Give teeth to VA reform law
One reason so many bureaucrats get away with murder is that the government so often does nothing more than slap them on the wrists, if even that. The standard excuse is that employment laws prevent any meaningful punishment.
After the wait-list scandal erupted at the Department of Veterans Affairs, Congress reacted by passing a law making it easier for the VA to fire senior executives. That was two years ago.
Such action was imperative in view of the cesspool the VA, in particular some of its medical centers, had become. Veterans of military service were being put on waiting lists for health care at VA facilities, despite serious medical problems. Some of the veterans died while they waited for help.
Little enough has been done to those guilty of misconduct – and possibly crimes – at the VA. Even less will happen to them now.
VA officials have revealed they will stop using the expedited firing authority Congress gave them – because the Justice Department has announced it will not defend such actions in court.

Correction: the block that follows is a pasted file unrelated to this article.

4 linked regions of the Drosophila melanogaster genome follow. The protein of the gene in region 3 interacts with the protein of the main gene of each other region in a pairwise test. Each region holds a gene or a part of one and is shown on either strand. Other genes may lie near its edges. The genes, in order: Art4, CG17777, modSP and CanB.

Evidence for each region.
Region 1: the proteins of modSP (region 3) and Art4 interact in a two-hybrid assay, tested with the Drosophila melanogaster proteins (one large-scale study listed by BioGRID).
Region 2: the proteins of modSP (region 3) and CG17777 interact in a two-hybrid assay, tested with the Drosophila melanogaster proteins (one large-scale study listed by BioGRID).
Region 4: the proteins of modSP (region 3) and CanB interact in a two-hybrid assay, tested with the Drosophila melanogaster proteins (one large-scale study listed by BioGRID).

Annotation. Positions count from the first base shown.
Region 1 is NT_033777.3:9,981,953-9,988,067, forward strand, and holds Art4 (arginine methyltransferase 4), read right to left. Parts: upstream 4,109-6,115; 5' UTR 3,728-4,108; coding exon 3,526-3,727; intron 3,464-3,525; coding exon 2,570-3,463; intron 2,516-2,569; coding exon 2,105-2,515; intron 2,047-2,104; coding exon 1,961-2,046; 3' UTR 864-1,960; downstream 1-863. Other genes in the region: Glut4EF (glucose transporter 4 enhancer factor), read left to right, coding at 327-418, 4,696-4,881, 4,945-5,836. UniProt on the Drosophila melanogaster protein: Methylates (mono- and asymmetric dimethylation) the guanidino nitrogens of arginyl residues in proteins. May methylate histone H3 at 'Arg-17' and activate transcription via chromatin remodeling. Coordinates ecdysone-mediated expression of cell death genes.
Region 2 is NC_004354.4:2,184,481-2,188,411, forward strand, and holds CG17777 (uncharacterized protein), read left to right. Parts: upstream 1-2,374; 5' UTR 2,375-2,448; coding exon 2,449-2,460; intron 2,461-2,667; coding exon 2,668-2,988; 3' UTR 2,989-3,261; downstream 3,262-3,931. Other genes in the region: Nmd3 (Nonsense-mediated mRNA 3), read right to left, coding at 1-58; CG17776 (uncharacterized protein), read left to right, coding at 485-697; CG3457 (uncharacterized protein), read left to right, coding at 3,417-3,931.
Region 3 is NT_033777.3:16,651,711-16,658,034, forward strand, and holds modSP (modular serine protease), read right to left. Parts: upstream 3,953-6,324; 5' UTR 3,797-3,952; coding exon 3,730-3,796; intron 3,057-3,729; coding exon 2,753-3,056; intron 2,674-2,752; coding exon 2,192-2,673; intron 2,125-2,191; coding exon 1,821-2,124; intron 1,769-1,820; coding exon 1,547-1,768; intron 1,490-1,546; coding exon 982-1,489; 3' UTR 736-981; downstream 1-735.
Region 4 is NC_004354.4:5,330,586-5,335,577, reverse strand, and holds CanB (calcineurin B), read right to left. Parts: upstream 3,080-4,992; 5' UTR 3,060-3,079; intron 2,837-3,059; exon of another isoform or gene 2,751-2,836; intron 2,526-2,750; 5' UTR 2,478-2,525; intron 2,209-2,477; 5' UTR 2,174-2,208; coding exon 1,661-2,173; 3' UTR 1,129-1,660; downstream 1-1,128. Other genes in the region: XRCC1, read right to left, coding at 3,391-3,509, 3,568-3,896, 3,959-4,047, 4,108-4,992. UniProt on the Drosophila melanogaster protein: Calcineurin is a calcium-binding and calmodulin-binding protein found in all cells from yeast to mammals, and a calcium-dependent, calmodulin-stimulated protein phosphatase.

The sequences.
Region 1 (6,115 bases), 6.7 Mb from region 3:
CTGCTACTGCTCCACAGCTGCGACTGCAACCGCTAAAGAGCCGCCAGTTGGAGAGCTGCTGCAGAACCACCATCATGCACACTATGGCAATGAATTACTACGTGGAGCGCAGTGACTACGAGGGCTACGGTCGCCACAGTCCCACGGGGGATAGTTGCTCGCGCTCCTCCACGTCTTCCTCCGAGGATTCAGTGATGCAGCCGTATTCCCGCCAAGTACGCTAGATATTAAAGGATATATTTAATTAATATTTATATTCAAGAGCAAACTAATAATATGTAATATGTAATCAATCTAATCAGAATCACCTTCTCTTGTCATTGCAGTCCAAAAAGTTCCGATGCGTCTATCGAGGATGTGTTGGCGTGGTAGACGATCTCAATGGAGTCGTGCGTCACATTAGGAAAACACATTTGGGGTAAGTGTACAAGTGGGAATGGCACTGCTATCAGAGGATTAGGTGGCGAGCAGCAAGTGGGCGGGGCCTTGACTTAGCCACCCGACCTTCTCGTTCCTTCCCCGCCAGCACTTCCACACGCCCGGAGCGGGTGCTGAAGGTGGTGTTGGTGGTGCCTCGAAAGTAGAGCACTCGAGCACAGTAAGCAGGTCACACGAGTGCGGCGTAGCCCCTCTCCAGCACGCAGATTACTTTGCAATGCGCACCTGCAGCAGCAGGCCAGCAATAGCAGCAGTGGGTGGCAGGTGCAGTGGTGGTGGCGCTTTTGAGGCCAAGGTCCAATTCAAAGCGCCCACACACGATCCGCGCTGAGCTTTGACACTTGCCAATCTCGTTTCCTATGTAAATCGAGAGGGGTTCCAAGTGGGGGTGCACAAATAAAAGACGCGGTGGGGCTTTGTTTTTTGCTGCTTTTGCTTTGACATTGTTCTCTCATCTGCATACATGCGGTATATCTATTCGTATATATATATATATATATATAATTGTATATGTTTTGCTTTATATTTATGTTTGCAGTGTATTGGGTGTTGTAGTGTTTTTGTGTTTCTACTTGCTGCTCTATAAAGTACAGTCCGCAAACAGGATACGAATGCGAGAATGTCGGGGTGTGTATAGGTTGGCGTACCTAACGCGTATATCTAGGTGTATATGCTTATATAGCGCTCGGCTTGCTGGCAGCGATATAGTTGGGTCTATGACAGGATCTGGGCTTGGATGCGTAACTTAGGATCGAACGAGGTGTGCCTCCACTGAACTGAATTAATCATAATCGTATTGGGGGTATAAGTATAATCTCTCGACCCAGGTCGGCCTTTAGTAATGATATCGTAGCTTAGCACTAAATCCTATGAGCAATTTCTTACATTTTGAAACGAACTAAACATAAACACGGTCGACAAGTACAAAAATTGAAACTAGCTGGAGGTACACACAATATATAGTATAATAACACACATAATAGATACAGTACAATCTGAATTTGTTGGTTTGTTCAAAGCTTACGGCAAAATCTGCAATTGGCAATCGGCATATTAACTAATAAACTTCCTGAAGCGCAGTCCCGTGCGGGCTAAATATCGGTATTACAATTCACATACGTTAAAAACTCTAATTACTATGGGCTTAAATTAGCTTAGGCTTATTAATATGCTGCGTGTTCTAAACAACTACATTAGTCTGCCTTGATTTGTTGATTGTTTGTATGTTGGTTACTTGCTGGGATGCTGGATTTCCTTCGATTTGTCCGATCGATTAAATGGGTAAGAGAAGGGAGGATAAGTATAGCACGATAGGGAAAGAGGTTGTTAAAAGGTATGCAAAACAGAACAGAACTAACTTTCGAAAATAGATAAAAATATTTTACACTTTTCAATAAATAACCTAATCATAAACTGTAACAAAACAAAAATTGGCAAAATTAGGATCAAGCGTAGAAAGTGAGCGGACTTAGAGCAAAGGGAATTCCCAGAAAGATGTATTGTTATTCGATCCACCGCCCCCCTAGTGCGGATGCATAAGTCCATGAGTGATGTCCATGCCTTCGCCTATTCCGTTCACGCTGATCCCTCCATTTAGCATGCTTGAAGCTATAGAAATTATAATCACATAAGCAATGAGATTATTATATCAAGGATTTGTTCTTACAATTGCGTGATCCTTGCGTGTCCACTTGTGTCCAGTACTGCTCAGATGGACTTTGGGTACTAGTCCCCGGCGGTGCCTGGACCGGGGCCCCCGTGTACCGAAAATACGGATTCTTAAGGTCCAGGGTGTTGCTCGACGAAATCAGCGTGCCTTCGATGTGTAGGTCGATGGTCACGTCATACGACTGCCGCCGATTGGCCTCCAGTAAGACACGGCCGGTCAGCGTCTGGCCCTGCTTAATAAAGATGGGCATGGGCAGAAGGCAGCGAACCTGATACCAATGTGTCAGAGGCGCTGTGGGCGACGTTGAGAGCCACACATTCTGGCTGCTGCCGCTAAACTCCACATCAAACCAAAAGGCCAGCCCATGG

Federal agencies rely on the Justice Department for counsel when they are sued, so it is understandable VA officials are backing away from the new authority.
Yes, Attorney General Loretta Lynch and her aides have decided they do not want to defend the VA reform law in court.
One wonders why, if Lynch and company had concerns about whether the law conflicted with other statutes or the Constitution, they did not convey them to Congress previously.
Be that as it may, from this White House and its political appointees, Americans have come to expect shoddy treatment.
Congress should act immediately to reinforce the law – and demand that both the VA and the Justice Department stand by it.